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Unlike earlier settlements from the Gulf Oil spill, the settlement the U.S. Justice Department negotiated with BP stipulated that none of the penalties paid are tax-deductible, according to Lanny Breuer, head of the Dept. of Justice's criminal division.
“This is terriffic news. In the past, federal agencies have touted big settlement numbers and corporate wrongdoers claimed to have paid their debt to society, but taxpayers quietly lost out as they ended up picking up much of the tab,” said Deirdre Cummings, MASSPIRG's Legislative Director. “The Department of Justice deserves a lot of credit for negotiating hard on an issue that it may get little credit for,” she added.
According to earlier news accounts, BP said it would increase its existing $38.1 billion charge against earnings for the spill by $3.85 billion. The company had already written off almost $10 billion of Gulf spill costs as tax deductions. If the company had been able to treat the entire new amount as a tax-deductible business cost, then the oil and gas giant could have reduced its future tax bills by over $1.3 billion – a tax benefit that would ultimately be borne by other taxpayers.
“For taxpayers, the BP settlement is $1.3 billion better than it looks,” said Cummings.
At issue was whether, by agreeing to a settlement, lawyers for BP could then claim that the settlement was not punitive, even though it is clearly for wrongdoing that brought criminal charges.
Unless the Department of Justice clearly spells out that settlements cannot be deducted, companies that pay these fines and penalties typically deduct them like ordinary business expenses.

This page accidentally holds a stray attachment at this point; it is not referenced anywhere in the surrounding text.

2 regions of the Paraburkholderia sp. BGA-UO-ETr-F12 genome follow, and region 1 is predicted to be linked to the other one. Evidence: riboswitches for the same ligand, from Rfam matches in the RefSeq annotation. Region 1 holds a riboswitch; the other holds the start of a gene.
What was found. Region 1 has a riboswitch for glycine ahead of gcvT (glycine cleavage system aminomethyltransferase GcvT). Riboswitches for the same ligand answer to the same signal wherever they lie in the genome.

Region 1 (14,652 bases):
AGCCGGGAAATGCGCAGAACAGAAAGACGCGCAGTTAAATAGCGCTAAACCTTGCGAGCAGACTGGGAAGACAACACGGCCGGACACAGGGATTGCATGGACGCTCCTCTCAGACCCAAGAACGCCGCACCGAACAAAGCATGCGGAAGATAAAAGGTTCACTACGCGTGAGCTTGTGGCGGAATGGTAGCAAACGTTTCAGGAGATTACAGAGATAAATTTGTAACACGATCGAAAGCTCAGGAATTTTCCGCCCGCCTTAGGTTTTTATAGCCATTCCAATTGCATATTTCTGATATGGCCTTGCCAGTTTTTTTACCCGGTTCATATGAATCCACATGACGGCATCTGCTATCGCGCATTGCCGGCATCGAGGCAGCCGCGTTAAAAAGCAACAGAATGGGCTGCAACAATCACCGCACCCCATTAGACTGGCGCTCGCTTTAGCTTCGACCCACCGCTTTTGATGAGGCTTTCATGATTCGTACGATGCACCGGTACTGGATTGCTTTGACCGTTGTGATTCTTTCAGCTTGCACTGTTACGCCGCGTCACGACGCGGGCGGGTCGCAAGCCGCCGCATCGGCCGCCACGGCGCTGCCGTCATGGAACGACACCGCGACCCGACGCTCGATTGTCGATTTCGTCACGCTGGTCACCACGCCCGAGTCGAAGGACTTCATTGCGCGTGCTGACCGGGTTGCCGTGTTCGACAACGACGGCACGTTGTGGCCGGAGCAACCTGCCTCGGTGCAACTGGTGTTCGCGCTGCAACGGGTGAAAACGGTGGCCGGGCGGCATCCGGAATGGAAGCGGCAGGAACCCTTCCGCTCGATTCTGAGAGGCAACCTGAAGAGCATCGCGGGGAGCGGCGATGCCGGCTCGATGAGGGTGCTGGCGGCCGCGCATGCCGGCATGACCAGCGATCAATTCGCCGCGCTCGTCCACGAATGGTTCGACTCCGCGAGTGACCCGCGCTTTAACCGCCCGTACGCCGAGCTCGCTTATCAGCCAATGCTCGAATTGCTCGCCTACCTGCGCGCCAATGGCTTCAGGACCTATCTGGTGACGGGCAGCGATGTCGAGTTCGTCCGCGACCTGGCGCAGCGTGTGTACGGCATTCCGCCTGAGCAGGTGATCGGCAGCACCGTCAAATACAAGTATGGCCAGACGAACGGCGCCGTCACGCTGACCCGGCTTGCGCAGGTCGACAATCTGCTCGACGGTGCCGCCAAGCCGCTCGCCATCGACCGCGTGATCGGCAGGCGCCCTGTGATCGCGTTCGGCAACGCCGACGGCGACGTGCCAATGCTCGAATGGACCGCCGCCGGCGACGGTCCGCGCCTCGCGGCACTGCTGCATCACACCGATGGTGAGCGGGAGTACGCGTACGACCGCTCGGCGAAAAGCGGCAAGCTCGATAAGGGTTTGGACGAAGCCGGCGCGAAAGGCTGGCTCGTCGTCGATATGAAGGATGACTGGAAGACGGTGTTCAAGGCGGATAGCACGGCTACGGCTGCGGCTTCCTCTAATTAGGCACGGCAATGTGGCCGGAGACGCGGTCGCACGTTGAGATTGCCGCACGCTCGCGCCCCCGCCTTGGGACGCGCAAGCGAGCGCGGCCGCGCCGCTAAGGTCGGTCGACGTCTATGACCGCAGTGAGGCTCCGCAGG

Companies that pay settlements often deduct the payments even when rules suggest they should not, according to a study by the Government Accountability Office. Agencies often do not see it as their job to deal with tax issues and the IRS usually throws up its hands, saying they can’t interpret the intent of agencies.
BP is expected to pay billions more in a future settlement related to violations of the Clean Water Act and other environmental laws.
“Whether or not the upcoming environmental settlement will also be free of hidden tax giveaways will depend on whether federal negotiators press hard to protect taxpayers like they did this time,” added Cummings.
When a company negotiates a tax-deductible settlement for its misdeeds, the public loses four times over. First, the public suffers the direct impact of corporate wrongdoing. Second, taxpayers are forced to shoulder part of the amount of the penalty because the public must cover the forgone revenue by raising tax rates, cutting public programs, or adding to the national debt. Third, future deterrence of corporate wrongdoing is weakened. And fourth, the absence of a trial eliminates opportunities for a public airing of evidence about corporate misdeeds and the lax regulations that can enable them.
A 2012 report by U.S. PIRG on the tax deductibility of costs from corporate wrongdoing can be found here.
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